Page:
Barratry and Solicitation of Professional Employment: Texas Penal Code §38.12

Texas Criminal Law

Martindale-Hubbell AV Preeminent Rating badge featuring AV logo on left and the Martindale logo on top

The Texas Barratry and Solicitation of Professional Employment law makes it illegal to engage in any of the practices listed in the statute that are essentially fraudulent or unethical in nature, such as knowingly instituting a suit or claim that the person has not been authorized to pursue.

While geared to lawyers, the Barratry offense covers a range of actions that non-lawyers can commit.

Have you been charged with Barratry and Solicitation of Professional Employment? Book a consultation to discuss legal representation with attorneys Paul Saputo and Nicholas Toufexis today.

Or apply for a free consultation here

The Texas legislature codified this criminal offense in Texas Penal Code Section 38.12. The legislature did not update this law in 2023. In fact, this law has not been amended since 2013.

The Penal Code classifies the Texas Barratry law under Title 8 “Offenses Against Public Administration,” Chapter 38 “Obstructing Governmental Operation.” Learn more about the Texas offense of Barratry and Solicitation of Professional Employment below.

What is the current Texas law about Barratry and Solicitation of Professional Employment?

Texas law currently defines the offense of Barratry and Solicitation of Professional Employment in Penal Code Section §38.12 as follows:[1]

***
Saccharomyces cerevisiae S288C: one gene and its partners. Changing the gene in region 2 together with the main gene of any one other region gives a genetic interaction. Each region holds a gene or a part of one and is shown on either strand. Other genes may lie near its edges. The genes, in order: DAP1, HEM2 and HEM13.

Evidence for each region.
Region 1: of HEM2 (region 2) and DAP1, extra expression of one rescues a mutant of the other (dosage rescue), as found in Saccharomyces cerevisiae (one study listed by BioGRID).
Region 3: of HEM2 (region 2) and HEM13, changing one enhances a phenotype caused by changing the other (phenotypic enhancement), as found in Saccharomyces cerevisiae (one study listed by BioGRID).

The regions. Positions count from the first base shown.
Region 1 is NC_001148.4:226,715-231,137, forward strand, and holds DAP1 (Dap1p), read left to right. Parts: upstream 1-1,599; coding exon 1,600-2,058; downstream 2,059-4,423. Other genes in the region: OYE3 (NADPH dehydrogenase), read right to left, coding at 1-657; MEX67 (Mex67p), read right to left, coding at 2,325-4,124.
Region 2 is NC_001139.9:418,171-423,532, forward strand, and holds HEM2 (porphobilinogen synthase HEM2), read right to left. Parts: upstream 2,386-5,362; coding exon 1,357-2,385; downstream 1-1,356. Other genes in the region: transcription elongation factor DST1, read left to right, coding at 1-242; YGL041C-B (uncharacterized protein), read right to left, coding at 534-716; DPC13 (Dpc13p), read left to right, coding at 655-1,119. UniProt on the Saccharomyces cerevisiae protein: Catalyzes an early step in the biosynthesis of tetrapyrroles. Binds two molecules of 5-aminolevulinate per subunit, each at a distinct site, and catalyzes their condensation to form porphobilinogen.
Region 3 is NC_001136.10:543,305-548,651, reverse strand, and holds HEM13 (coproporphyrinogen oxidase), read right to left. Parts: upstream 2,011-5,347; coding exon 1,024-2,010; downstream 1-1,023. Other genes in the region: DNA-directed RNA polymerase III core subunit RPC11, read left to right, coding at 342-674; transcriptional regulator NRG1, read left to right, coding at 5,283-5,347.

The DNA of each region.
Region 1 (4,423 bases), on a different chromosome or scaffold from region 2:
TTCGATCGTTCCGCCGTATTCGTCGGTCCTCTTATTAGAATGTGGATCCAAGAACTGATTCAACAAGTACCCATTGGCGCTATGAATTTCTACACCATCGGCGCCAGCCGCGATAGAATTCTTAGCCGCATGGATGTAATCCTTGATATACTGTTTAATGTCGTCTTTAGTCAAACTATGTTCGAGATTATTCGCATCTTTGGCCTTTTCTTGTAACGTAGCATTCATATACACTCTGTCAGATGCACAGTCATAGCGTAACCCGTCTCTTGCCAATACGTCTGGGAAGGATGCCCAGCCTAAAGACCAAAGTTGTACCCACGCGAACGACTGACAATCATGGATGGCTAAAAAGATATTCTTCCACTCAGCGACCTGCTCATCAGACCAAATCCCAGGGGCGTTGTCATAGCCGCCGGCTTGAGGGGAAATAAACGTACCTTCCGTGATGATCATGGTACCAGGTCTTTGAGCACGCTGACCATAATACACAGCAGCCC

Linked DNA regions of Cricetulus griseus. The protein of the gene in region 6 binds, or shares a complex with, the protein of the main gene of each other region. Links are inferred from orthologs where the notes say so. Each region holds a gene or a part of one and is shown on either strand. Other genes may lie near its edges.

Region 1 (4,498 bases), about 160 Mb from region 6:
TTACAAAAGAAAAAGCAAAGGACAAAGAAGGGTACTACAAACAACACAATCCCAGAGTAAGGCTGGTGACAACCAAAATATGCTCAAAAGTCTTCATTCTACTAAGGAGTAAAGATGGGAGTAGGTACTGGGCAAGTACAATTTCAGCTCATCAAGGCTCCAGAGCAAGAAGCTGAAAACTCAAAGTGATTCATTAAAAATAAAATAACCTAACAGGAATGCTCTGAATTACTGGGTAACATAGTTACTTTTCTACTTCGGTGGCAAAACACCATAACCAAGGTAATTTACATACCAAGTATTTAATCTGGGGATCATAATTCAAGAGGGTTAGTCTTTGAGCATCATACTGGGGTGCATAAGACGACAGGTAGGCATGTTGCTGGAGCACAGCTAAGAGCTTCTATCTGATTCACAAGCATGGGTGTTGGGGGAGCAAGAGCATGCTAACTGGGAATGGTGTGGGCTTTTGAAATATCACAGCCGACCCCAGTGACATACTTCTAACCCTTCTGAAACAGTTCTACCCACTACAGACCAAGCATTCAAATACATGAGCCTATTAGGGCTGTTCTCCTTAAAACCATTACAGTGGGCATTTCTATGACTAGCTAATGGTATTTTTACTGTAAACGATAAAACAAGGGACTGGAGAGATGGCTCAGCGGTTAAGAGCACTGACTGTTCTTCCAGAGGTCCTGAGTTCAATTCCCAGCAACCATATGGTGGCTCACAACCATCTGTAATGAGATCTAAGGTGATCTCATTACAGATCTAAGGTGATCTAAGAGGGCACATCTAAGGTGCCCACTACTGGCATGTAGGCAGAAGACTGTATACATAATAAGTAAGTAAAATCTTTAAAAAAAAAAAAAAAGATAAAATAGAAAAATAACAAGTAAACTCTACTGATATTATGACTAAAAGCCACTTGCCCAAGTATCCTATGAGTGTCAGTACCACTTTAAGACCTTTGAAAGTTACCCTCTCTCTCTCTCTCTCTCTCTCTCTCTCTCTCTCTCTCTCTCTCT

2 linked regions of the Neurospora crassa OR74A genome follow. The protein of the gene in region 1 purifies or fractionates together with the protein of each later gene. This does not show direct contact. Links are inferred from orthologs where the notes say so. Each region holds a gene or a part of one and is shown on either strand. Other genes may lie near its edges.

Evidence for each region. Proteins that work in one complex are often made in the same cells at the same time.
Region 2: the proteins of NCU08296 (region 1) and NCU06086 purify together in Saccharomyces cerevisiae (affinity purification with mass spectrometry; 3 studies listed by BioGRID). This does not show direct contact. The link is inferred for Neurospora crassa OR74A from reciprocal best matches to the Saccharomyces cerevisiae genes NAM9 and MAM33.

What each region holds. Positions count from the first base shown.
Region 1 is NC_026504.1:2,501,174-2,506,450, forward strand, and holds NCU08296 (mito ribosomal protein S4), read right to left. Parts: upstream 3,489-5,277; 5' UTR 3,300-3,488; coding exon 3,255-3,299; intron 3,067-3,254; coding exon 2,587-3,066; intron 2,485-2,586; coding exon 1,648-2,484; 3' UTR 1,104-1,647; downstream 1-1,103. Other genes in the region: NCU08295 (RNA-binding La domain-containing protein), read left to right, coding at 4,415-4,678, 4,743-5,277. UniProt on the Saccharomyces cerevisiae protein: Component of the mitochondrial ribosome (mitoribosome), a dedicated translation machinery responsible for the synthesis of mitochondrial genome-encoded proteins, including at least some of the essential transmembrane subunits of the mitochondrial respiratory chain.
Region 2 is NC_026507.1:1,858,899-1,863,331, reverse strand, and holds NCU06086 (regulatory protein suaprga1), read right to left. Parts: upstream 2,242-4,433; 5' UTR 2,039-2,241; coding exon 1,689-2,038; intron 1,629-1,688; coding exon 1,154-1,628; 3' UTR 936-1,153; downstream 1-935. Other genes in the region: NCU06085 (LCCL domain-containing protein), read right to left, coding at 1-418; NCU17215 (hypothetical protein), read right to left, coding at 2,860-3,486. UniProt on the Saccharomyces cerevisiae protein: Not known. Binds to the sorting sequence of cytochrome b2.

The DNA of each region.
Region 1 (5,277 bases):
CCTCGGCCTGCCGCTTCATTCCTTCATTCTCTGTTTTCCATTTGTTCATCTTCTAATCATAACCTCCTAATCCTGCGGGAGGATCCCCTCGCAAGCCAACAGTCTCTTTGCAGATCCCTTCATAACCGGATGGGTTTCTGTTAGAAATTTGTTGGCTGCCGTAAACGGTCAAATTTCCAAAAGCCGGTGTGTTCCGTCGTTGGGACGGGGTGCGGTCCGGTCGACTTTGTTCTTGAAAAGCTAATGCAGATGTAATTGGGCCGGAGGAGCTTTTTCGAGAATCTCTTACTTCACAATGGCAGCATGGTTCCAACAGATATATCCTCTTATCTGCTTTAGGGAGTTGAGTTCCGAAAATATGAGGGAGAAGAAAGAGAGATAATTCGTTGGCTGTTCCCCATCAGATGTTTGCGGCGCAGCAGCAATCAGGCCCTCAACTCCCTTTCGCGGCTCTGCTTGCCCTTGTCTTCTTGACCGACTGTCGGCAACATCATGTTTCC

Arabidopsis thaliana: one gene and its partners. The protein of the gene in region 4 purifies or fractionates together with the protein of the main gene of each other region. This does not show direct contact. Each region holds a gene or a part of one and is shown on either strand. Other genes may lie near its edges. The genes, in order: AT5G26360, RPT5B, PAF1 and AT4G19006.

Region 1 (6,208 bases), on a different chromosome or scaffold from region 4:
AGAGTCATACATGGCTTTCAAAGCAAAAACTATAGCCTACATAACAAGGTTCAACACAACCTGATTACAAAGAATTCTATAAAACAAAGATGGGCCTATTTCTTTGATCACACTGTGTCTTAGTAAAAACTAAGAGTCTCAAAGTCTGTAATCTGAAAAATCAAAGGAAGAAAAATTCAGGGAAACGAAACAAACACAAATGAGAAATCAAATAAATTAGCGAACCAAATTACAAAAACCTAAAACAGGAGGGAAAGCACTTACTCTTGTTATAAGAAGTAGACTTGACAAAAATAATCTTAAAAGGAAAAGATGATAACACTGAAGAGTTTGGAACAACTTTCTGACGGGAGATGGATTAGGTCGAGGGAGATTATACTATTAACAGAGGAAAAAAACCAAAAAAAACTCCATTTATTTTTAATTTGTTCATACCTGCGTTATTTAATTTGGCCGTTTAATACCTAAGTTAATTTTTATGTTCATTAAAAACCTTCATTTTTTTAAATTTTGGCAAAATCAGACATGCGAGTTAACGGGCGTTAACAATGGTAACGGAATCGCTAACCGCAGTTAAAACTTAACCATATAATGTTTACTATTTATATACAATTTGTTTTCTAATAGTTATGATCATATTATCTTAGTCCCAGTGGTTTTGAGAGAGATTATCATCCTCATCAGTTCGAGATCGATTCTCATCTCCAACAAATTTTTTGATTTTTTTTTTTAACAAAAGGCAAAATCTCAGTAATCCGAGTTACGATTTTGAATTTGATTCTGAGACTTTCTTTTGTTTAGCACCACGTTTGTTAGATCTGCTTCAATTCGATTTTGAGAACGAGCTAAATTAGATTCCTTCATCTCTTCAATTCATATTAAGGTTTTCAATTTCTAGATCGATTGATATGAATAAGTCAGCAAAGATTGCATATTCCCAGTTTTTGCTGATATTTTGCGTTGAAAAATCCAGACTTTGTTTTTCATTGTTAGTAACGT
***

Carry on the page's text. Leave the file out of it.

(a) A person commits an offense if, with intent to obtain an economic benefit the person:

(1) knowingly institutes a suit or claim that the person has not been authorized to pursue;

(2) solicits employment, either in person or by telephone, for himself or for another;

(3) pays, gives, or advances or offers to pay, give, or advance to a prospective client money or anything of value to obtain employment as a professional from the prospective client;

(4) pays or gives or offers to pay or give a person money or anything of value to solicit employment;

(5) pays or gives or offers to pay or give a family member of a prospective client money or anything of value to solicit employment; or

(6) accepts or agrees to accept money or anything of value to solicit employment.

(b) A person commits an offense if the person: